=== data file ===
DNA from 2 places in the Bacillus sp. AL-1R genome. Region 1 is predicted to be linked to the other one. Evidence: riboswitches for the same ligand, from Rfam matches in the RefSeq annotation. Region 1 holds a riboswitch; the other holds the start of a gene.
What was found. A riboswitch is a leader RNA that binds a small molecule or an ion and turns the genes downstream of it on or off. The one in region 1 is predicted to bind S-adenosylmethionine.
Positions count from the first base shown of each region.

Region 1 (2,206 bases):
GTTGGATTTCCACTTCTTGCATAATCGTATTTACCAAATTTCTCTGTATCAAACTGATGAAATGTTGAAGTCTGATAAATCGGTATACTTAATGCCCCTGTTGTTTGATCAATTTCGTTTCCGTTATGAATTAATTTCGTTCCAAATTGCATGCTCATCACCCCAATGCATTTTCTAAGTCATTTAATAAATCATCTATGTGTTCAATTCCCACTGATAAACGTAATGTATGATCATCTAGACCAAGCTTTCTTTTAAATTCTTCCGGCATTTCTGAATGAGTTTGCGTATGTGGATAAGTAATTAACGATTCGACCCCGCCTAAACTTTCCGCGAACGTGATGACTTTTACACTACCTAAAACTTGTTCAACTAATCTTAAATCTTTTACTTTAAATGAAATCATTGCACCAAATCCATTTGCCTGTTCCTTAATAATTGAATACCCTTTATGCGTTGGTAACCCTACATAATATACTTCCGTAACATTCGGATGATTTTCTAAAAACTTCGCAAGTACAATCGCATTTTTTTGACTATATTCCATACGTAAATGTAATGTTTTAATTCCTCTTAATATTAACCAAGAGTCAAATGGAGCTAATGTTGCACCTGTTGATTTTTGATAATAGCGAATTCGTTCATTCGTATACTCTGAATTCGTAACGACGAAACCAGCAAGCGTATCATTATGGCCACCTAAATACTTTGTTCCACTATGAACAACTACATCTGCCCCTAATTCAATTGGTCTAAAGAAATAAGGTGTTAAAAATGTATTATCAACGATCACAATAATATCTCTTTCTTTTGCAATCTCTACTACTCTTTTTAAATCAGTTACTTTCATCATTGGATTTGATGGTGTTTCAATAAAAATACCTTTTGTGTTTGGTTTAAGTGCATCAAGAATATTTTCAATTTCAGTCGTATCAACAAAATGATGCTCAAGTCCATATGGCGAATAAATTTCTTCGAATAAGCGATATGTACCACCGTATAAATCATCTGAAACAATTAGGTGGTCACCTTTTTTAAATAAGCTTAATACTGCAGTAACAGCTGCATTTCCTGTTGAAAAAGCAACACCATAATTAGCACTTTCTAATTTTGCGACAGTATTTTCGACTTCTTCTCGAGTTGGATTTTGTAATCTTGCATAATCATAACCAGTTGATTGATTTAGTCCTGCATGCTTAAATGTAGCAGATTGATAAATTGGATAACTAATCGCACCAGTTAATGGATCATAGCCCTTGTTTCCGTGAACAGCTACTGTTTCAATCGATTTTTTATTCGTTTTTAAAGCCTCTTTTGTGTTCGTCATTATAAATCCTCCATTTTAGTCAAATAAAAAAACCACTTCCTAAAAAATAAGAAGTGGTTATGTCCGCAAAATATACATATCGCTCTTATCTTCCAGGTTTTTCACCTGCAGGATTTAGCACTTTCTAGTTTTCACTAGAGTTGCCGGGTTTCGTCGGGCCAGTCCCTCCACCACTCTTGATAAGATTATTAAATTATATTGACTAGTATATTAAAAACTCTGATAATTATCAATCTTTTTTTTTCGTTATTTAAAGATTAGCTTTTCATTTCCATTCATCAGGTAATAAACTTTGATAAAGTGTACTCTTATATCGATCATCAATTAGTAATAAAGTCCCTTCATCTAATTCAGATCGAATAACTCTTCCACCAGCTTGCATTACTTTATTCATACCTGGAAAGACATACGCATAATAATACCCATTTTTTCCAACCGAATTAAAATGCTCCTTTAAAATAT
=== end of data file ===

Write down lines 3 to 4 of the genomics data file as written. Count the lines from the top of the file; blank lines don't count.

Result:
Positions count from the first base shown of each region.

Region 1 (2,206 bases):